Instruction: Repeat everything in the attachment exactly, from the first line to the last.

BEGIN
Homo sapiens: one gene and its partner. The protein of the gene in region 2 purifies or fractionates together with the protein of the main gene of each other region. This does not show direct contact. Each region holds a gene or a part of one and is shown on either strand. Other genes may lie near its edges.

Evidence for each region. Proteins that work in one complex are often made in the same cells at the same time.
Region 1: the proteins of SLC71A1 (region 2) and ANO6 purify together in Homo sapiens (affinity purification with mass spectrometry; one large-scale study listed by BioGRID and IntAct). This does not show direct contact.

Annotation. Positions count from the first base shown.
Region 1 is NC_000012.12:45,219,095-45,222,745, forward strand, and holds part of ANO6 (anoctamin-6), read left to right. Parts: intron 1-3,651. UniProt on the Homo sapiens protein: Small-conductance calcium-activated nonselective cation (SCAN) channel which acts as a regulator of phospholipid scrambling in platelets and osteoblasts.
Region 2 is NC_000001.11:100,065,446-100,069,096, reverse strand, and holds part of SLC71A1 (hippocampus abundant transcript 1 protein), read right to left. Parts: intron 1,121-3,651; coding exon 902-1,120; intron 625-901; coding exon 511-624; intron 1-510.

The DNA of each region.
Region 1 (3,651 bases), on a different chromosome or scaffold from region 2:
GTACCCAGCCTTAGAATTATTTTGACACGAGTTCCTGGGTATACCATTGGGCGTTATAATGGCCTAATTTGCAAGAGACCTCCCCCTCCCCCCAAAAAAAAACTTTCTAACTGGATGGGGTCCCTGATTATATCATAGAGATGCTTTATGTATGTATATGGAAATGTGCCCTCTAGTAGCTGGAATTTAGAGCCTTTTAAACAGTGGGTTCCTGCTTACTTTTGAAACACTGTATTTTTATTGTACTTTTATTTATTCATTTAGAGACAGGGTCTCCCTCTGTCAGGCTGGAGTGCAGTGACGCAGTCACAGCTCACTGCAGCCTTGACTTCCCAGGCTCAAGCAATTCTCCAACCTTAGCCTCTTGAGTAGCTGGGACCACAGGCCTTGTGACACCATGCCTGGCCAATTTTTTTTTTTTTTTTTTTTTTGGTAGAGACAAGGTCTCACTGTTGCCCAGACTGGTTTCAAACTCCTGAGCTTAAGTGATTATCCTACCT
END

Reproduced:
Homo sapiens: one gene and its partner. The protein of the gene in region 2 purifies or fractionates together with the protein of the main gene of each other region. This does not show direct contact. Each region holds a gene or a part of one and is shown on either strand. Other genes may lie near its edges.

Evidence for each region. Proteins that work in one complex are often made in the same cells at the same time.
Region 1: the proteins of SLC71A1 (region 2) and ANO6 purify together in Homo sapiens (affinity purification with mass spectrometry; one large-scale study listed by BioGRID and IntAct). This does not show direct contact.

Annotation. Positions count from the first base shown.
Region 1 is NC_000012.12:45,219,095-45,222,745, forward strand, and holds part of ANO6 (anoctamin-6), read left to right. Parts: intron 1-3,651. UniProt on the Homo sapiens protein: Small-conductance calcium-activated nonselective cation (SCAN) channel which acts as a regulator of phospholipid scrambling in platelets and osteoblasts.
Region 2 is NC_000001.11:100,065,446-100,069,096, reverse strand, and holds part of SLC71A1 (hippocampus abundant transcript 1 protein), read right to left. Parts: intron 1,121-3,651; coding exon 902-1,120; intron 625-901; coding exon 511-624; intron 1-510.

The DNA of each region.
Region 1 (3,651 bases), on a different chromosome or scaffold from region 2:
GTACCCAGCCTTAGAATTATTTTGACACGAGTTCCTGGGTATACCATTGGGCGTTATAATGGCCTAATTTGCAAGAGACCTCCCCCTCCCCCCAAAAAAAAACTTTCTAACTGGATGGGGTCCCTGATTATATCATAGAGATGCTTTATGTATGTATATGGAAATGTGCCCTCTAGTAGCTGGAATTTAGAGCCTTTTAAACAGTGGGTTCCTGCTTACTTTTGAAACACTGTATTTTTATTGTACTTTTATTTATTCATTTAGAGACAGGGTCTCCCTCTGTCAGGCTGGAGTGCAGTGACGCAGTCACAGCTCACTGCAGCCTTGACTTCCCAGGCTCAAGCAATTCTCCAACCTTAGCCTCTTGAGTAGCTGGGACCACAGGCCTTGTGACACCATGCCTGGCCAATTTTTTTTTTTTTTTTTTTTTTGGTAGAGACAAGGTCTCACTGTTGCCCAGACTGGTTTCAAACTCCTGAGCTTAAGTGATTATCCTACCT